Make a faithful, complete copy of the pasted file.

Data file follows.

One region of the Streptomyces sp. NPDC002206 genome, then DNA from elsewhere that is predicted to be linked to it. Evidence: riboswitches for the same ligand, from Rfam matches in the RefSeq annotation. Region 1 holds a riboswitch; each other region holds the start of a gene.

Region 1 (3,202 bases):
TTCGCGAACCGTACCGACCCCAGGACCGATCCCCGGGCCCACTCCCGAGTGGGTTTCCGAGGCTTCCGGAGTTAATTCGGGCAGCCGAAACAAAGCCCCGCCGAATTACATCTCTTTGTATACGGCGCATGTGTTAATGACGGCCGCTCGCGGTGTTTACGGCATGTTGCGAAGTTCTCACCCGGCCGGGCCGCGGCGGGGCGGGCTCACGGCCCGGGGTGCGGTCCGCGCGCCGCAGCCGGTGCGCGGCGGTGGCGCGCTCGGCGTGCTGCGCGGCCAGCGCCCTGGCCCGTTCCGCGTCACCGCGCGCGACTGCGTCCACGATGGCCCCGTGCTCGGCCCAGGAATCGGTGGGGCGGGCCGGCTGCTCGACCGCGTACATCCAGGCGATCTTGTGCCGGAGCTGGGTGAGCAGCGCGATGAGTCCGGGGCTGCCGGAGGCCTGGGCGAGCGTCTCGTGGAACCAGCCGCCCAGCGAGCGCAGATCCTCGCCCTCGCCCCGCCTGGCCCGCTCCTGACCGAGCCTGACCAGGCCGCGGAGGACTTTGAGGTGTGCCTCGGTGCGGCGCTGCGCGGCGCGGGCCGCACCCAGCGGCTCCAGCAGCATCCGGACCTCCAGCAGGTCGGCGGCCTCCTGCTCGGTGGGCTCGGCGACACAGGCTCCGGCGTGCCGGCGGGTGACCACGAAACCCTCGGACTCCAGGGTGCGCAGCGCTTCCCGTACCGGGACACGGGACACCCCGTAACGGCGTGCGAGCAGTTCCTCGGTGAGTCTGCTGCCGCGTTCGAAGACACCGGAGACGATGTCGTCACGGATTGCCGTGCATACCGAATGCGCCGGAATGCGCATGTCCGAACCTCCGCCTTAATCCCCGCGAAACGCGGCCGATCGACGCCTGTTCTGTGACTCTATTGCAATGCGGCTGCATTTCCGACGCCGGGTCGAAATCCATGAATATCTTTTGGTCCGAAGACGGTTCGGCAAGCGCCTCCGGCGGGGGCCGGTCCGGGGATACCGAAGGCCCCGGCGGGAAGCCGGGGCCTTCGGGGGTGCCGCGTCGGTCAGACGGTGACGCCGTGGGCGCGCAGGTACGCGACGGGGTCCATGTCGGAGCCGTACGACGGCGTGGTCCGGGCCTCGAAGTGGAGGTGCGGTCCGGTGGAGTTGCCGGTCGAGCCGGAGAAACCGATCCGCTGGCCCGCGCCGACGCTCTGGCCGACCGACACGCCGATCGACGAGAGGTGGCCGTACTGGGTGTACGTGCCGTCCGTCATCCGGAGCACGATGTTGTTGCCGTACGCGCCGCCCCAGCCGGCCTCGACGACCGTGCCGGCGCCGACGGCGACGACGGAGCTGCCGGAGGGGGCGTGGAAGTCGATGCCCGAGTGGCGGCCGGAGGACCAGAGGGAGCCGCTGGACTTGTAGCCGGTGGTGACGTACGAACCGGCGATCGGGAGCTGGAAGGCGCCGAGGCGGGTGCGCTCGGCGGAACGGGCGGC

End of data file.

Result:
One region of the Streptomyces sp. NPDC002206 genome, then DNA from elsewhere that is predicted to be linked to it. Evidence: riboswitches for the same ligand, from Rfam matches in the RefSeq annotation. Region 1 holds a riboswitch; each other region holds the start of a gene.

Region 1 (3,202 bases):
TTCGCGAACCGTACCGACCCCAGGACCGATCCCCGGGCCCACTCCCGAGTGGGTTTCCGAGGCTTCCGGAGTTAATTCGGGCAGCCGAAACAAAGCCCCGCCGAATTACATCTCTTTGTATACGGCGCATGTGTTAATGACGGCCGCTCGCGGTGTTTACGGCATGTTGCGAAGTTCTCACCCGGCCGGGCCGCGGCGGGGCGGGCTCACGGCCCGGGGTGCGGTCCGCGCGCCGCAGCCGGTGCGCGGCGGTGGCGCGCTCGGCGTGCTGCGCGGCCAGCGCCCTGGCCCGTTCCGCGTCACCGCGCGCGACTGCGTCCACGATGGCCCCGTGCTCGGCCCAGGAATCGGTGGGGCGGGCCGGCTGCTCGACCGCGTACATCCAGGCGATCTTGTGCCGGAGCTGGGTGAGCAGCGCGATGAGTCCGGGGCTGCCGGAGGCCTGGGCGAGCGTCTCGTGGAACCAGCCGCCCAGCGAGCGCAGATCCTCGCCCTCGCCCCGCCTGGCCCGCTCCTGACCGAGCCTGACCAGGCCGCGGAGGACTTTGAGGTGTGCCTCGGTGCGGCGCTGCGCGGCGCGGGCCGCACCCAGCGGCTCCAGCAGCATCCGGACCTCCAGCAGGTCGGCGGCCTCCTGCTCGGTGGGCTCGGCGACACAGGCTCCGGCGTGCCGGCGGGTGACCACGAAACCCTCGGACTCCAGGGTGCGCAGCGCTTCCCGTACCGGGACACGGGACACCCCGTAACGGCGTGCGAGCAGTTCCTCGGTGAGTCTGCTGCCGCGTTCGAAGACACCGGAGACGATGTCGTCACGGATTGCCGTGCATACCGAATGCGCCGGAATGCGCATGTCCGAACCTCCGCCTTAATCCCCGCGAAACGCGGCCGATCGACGCCTGTTCTGTGACTCTATTGCAATGCGGCTGCATTTCCGACGCCGGGTCGAAATCCATGAATATCTTTTGGTCCGAAGACGGTTCGGCAAGCGCCTCCGGCGGGGGCCGGTCCGGGGATACCGAAGGCCCCGGCGGGAAGCCGGGGCCTTCGGGGGTGCCGCGTCGGTCAGACGGTGACGCCGTGGGCGCGCAGGTACGCGACGGGGTCCATGTCGGAGCCGTACGACGGCGTGGTCCGGGCCTCGAAGTGGAGGTGCGGTCCGGTGGAGTTGCCGGTCGAGCCGGAGAAACCGATCCGCTGGCCCGCGCCGACGCTCTGGCCGACCGACACGCCGATCGACGAGAGGTGGCCGTACTGGGTGTACGTGCCGTCCGTCATCCGGAGCACGATGTTGTTGCCGTACGCGCCGCCCCAGCCGGCCTCGACGACCGTGCCGGCGCCGACGGCGACGACGGAGCTGCCGGAGGGGGCGTGGAAGTCGATGCCCGAGTGGCGGCCGGAGGACCAGAGGGAGCCGCTGGACTTGTAGCCGGTGGTGACGTACGAACCGGCGATCGGGAGCTGGAAGGCGCCGAGGCGGGTGCGCTCGGCGGAACGGGCGGC